Here we dive to explore the ocean of life in this quirky, unique area of East London. While we’re likely to be bewildered by the combination of architecture and style in Spitalfields and Brick Lane, we will be saved by the logical outline of the historical development of these areas, which makes clear why the area is so strange. We will start from The Victorian Bath House.
We will discuss everything I know about St. Mary’s Hospital (Spital), from which Spitalfields got its name — because its history begins back in 1197! It will be interesting to know why the hospital had a market (and not only in this area!) We will talk about how the Great Fire of 1666 made the East End an area that attracted artisans and the working class. And of course, we will discuss the complex and mysterious Huguenots that Charles II welcomes, being under the impression that they bring with them … beetles!
Together we will figure out how the French of this area were joined by Jews (from the 1880s to the 1970s the area was one of the largest Jewish communities in Europe with more than 40 synagogues) and the Irish with their productions (for example, flax) and we will find weavers’ houses by wooden spools. We will understand why and who was exempt from certain taxes here and what a «top shop» (no, not the brand name) is, we will see a huge amount of completely different street art and we will prove that Banksy lived here, and maybe still lives.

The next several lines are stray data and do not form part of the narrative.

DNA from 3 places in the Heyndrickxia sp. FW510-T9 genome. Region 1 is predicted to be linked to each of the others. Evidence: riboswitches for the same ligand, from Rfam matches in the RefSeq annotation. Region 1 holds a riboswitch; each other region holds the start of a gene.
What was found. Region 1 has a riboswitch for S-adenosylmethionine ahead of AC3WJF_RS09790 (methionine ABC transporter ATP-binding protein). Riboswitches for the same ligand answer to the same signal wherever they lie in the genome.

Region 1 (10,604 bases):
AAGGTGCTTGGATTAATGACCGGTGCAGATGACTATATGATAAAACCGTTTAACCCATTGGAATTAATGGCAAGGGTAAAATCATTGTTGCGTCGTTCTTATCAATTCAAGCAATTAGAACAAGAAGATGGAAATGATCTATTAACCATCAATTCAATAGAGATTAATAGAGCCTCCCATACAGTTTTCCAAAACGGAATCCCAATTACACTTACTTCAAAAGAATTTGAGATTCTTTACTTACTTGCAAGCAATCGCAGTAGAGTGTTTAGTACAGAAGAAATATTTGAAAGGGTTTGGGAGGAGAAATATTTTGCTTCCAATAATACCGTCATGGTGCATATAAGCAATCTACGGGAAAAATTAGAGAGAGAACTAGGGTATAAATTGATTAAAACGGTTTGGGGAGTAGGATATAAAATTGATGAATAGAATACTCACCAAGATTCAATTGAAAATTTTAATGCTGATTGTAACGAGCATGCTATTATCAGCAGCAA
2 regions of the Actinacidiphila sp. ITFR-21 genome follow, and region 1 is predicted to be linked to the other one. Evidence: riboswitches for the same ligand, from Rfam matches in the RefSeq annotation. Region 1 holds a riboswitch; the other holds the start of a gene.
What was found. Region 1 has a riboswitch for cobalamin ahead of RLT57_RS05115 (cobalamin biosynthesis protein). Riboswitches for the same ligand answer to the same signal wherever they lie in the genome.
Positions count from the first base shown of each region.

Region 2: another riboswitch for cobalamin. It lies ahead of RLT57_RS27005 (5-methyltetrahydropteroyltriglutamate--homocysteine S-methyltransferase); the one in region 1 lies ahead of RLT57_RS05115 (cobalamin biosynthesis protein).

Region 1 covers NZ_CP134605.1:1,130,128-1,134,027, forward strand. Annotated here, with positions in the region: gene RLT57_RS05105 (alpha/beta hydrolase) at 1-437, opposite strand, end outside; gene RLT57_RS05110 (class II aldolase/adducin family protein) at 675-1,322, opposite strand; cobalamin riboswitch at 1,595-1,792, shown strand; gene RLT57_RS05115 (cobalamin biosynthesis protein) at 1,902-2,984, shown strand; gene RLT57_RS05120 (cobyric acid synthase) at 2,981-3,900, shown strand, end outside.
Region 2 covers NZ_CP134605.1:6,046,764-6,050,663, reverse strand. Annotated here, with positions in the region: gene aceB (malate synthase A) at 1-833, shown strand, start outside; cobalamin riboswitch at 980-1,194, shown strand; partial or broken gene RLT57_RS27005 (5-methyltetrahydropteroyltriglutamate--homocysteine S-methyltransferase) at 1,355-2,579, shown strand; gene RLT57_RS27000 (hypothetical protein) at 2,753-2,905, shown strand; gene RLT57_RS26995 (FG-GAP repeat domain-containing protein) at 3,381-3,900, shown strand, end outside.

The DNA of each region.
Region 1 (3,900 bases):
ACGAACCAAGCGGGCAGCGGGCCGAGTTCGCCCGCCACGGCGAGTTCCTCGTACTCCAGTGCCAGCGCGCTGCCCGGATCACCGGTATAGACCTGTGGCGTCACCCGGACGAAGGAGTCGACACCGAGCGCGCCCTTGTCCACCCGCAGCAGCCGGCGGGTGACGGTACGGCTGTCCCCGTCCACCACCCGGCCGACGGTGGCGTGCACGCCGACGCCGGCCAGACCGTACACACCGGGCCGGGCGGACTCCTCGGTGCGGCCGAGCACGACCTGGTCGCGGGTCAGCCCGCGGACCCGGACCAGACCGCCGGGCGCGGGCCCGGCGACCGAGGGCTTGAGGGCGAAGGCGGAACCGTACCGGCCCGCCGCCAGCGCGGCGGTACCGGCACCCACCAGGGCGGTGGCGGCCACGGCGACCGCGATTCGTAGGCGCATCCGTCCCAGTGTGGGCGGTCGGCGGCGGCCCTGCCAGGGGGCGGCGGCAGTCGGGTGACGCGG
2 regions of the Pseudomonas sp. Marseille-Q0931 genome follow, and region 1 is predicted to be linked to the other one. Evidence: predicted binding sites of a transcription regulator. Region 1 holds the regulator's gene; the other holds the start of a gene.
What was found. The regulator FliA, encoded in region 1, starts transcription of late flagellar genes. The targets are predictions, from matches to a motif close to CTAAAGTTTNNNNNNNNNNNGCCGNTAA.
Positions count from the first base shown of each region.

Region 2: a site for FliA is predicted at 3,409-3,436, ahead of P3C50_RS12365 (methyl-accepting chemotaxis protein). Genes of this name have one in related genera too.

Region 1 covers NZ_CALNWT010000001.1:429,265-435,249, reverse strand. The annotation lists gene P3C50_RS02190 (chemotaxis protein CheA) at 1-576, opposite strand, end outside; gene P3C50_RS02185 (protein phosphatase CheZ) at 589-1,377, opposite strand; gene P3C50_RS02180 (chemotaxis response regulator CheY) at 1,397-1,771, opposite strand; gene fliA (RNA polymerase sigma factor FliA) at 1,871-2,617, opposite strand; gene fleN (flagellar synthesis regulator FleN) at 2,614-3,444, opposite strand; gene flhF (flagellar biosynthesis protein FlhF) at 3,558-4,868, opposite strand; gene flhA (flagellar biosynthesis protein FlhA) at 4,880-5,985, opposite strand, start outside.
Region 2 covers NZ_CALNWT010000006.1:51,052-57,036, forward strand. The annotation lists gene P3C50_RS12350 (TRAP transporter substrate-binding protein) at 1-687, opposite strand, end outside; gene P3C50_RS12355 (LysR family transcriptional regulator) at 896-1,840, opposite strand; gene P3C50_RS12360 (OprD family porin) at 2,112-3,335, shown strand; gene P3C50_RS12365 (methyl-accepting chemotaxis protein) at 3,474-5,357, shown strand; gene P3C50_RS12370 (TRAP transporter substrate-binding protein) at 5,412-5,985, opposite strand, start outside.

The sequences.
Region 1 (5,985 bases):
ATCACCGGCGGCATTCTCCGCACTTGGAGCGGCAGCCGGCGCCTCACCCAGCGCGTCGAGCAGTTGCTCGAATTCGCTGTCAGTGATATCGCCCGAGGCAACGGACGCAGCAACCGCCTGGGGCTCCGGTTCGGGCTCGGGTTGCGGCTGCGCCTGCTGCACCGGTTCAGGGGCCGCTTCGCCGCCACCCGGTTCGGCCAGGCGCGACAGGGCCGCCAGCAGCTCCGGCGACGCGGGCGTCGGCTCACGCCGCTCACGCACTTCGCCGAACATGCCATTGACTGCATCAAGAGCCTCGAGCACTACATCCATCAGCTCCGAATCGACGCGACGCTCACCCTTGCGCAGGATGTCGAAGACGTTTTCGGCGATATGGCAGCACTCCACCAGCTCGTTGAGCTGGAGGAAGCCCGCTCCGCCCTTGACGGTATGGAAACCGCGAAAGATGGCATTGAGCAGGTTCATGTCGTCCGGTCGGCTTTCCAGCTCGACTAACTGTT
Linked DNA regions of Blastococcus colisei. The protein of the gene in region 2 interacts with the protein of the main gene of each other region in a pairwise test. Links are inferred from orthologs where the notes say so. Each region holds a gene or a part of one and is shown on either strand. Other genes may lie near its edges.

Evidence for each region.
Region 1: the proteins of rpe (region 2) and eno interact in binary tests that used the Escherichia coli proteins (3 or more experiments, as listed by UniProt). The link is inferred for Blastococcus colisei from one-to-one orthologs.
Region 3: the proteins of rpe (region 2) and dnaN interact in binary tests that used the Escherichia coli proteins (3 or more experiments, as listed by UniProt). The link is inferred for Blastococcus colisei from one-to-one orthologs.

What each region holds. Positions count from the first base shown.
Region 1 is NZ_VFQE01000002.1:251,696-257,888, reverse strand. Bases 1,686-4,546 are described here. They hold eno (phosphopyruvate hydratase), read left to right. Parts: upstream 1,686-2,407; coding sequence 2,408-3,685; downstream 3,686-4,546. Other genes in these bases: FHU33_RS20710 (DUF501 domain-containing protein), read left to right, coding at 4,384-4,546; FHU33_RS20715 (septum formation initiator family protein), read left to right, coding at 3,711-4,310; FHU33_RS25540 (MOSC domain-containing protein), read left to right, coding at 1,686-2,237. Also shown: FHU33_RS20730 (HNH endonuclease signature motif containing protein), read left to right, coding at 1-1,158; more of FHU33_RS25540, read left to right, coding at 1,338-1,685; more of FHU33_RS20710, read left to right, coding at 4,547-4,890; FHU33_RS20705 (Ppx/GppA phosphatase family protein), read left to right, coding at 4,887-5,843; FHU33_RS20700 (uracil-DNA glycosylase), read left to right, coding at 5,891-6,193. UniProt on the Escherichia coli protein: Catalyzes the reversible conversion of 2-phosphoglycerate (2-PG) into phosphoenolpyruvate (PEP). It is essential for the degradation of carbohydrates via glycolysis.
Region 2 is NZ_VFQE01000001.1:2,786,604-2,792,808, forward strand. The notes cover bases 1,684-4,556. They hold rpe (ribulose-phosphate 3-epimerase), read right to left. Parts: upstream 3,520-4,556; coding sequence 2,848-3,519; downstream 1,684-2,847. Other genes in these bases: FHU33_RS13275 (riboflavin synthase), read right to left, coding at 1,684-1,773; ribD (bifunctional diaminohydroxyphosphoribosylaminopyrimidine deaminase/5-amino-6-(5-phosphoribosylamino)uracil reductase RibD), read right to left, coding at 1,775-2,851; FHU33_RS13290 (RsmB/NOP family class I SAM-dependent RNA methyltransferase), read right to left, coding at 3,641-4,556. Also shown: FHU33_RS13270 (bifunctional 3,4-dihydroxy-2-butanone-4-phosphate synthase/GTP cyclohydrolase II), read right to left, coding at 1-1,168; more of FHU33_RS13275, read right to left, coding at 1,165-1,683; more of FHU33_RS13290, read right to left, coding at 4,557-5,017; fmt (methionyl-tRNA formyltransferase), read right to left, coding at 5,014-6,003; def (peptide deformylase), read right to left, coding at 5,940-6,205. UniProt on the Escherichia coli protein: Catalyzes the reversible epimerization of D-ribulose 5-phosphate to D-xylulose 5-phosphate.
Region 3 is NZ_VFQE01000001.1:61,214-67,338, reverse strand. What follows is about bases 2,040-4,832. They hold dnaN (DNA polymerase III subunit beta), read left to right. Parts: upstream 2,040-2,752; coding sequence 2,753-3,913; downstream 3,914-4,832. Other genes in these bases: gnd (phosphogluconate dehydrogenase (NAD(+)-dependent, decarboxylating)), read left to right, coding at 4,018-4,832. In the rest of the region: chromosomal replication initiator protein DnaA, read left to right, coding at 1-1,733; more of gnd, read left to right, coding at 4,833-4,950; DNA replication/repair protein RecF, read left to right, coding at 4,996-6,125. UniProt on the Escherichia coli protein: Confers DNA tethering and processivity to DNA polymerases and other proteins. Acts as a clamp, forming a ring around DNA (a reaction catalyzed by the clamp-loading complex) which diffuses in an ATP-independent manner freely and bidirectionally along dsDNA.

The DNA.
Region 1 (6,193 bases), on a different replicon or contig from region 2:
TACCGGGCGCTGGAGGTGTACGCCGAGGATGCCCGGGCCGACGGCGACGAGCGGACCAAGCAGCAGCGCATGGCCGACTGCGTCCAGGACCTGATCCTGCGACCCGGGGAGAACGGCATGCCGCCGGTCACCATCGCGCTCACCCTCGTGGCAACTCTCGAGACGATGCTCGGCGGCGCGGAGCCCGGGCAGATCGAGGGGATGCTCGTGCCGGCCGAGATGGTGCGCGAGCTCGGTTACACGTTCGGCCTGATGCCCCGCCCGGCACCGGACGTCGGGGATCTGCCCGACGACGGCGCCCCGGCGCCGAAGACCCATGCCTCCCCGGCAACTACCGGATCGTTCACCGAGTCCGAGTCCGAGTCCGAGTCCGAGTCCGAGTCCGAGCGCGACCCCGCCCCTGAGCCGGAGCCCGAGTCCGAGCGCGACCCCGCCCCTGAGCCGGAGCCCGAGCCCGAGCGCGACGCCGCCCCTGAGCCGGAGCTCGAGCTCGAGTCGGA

And so it’s completely unsuitable to look for an ordinary museum in such an area, our museum on this tour will be the Old Spitalfields market. It is the perfect antidote to the mass market, where you can buy amazing things from emerging designers at low prices. It brings together small producers with local creatives and artisans, original and independent. Old Spitalfields Market is an indoor market in Spitalfields, London so the weather doesn’t matter, and has stood there for over 350 years!
In our third part of the tour, we will learn about the period when the area became a terrible place with the worst slums; it was the area with mass prostitution, crime, and cholera outbreaks, and it even made famous Jack the Ripper — the first serial killer in history! We will reveal the secret of how Banglatown appeared in the 1970s and saved the area — we will see the street of the best curry houses in the world! In addition to them, we are waiting for an amazing tea shop, Broccoli Man’s studio, designers, vintage sales, and delicious chocolate! We will see graffiti in the process of spraying and will finish in the first boxing park in Europe.
A delicious lunch awaits us with a tasting at the Bull in China shop! There is an extensive range of over 100 selected Japanese and Scottish whiskey that can be enjoyed as a cocktail or neat in a highball with handmade ice. A subtle presence of the Orient is everywhere — subdued lighting and luxurious banquettes against the backdrop of whitewashed brick walls, as well as an eclectic collection of oriental ornaments, will greet us. The food… let it be a surprise, but it is insanely delicious!